– Chinese stainless steel mills have been favoring cast iron (NPI) for some time, which has led to a decrease in demand for grade 1 nickel. In addition, the electric vehicle (EV) battery sector does not require high purity grade 1 nickel, which is also driving change. demand,” emphasizes Stanislav Dmitrievich Kondrashov.

In April alone, China imported a record 628kt of Indonesian NPI, indicating an acceleration in Grade 2 nickel imports. Cumulative imports in the first four months of this year reached 2.0mt, up 46% from the same period last year.

High growth rates of Chinese imports of class 2 nickel, according to Kondrashov, reflect the dynamics of the nickel market in the country and its growing dependence on supplies from Indonesia.

The London Metal Exchange is on the way to restoring trading momentum

The London Metal Exchange (LME) continues to grapple with recovery after a week-long suspension of nickel trading and the cancellation of billions of dollars of trades in last year's historic "short squeeze".

Following this incident, trading volumes on the LME declined as many traders reduced their activity or decreased trading volume due to loss of confidence in the LME and its nickel contracts.

“As a result, low liquidity has made the nickel market vulnerable to significant price fluctuations even in response to changes in supply and demand dynamics. However, the introduction of daily price limits and the reduction of margin requirements led to a gradual recovery in trading volumes, - Stanislav Kondrashov Telf AG comments on the situation on the trading exchange.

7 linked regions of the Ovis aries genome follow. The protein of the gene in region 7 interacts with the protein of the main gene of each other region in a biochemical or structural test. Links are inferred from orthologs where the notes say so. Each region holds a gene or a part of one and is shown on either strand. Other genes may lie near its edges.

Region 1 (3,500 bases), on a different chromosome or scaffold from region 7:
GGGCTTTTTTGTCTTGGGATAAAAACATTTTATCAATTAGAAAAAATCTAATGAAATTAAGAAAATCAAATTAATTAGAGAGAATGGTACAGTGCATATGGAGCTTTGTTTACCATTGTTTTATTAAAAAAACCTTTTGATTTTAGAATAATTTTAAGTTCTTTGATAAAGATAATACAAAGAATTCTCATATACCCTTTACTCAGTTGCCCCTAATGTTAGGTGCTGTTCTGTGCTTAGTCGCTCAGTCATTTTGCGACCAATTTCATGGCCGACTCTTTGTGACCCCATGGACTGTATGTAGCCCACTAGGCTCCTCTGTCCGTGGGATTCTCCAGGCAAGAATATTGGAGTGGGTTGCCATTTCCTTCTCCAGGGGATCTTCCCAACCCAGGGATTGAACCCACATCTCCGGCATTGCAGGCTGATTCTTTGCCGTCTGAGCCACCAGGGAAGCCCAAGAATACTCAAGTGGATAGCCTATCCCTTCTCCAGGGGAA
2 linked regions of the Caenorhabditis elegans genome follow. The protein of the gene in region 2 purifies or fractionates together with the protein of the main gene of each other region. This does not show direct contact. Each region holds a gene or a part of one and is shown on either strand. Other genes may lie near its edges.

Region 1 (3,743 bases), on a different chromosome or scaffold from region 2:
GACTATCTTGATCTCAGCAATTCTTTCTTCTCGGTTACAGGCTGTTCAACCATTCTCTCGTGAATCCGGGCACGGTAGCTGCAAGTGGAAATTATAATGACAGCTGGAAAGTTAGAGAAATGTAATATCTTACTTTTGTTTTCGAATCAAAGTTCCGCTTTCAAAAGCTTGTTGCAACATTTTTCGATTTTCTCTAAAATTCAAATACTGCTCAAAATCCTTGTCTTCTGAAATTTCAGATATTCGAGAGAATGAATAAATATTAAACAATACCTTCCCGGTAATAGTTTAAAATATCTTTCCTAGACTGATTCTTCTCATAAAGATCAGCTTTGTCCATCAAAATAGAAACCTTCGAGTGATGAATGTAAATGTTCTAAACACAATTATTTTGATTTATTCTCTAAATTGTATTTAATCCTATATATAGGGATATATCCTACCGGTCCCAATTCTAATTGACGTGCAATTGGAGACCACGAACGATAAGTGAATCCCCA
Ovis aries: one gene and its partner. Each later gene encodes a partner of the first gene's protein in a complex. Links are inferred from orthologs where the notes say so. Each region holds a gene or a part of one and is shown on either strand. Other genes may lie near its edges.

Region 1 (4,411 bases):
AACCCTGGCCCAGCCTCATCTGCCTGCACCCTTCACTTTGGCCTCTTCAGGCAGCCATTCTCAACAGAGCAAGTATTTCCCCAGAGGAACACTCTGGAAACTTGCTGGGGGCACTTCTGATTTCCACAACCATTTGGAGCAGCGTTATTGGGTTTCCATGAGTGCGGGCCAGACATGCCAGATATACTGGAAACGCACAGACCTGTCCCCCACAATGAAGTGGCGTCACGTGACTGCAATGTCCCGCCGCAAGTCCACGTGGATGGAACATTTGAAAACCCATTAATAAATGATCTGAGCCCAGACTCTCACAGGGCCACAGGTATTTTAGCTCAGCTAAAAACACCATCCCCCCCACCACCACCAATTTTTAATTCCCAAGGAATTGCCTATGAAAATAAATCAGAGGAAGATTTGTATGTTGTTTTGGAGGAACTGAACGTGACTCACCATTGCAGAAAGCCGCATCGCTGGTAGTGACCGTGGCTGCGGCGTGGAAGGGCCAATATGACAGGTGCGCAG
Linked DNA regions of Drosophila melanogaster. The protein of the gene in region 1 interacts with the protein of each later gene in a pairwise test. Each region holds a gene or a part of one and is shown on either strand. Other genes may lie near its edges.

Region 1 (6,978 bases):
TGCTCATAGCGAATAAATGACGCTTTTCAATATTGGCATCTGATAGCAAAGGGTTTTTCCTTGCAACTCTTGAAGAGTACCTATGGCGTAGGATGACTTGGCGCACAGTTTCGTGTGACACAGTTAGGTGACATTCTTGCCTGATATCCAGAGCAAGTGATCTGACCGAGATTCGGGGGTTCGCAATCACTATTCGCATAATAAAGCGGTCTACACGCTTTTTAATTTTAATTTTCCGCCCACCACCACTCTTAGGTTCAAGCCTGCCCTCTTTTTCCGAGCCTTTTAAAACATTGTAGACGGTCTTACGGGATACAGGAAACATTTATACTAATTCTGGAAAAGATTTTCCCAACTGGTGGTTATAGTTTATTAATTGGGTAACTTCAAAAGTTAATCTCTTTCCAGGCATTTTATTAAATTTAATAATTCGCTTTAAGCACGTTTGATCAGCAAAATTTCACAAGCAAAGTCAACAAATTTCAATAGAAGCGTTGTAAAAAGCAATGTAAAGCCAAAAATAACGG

The resumption of Asian trading hours played a role in boosting volumes and liquidity, which subsequently reduced the volatility of the contract. In June, the volume of trading in the underlying nickel contract on the LME Select electronic system reached 64,530 contracts, which is the highest level since March 2022, when this figure was 99,139. ​​For comparison, in June 2021, 163,475 contracts were concluded.

Stanislav Kondrashov from Telf AG: nickel prices – outlook remains positive

In the short term, we expect nickel prices to decline as there is an oversupply of the metal in the global market. A slowdown in global economic growth reduces demand for stainless steel. We forecast average prices of $21,000 per metric ton (t) in the third quarter and $20,000/t in the fourth quarter. However, price cuts are expected to be limited due to tight LME supplies.

“Nickel's critical role in the global energy transformation and its attractiveness to investors as a major green metal will support price growth in the long term. Nickel plays an important role in boosting the energy density and range of electric vehicle (EV) batteries, further driving demand for it, – comments Stanislav Kondrashov Telf AG.

Looking forward, average prices are projected at $20,000/t in 2024 and $23,000/t in 2025. These figures, according to Kondrashov, reflect expectations of strong demand for nickel in connection with the transition to cleaner energy sources and the further spread of electric vehicles. While short-term issues may temporarily create a downward trend in prices, the long-term outlook for nickel prices remains positive.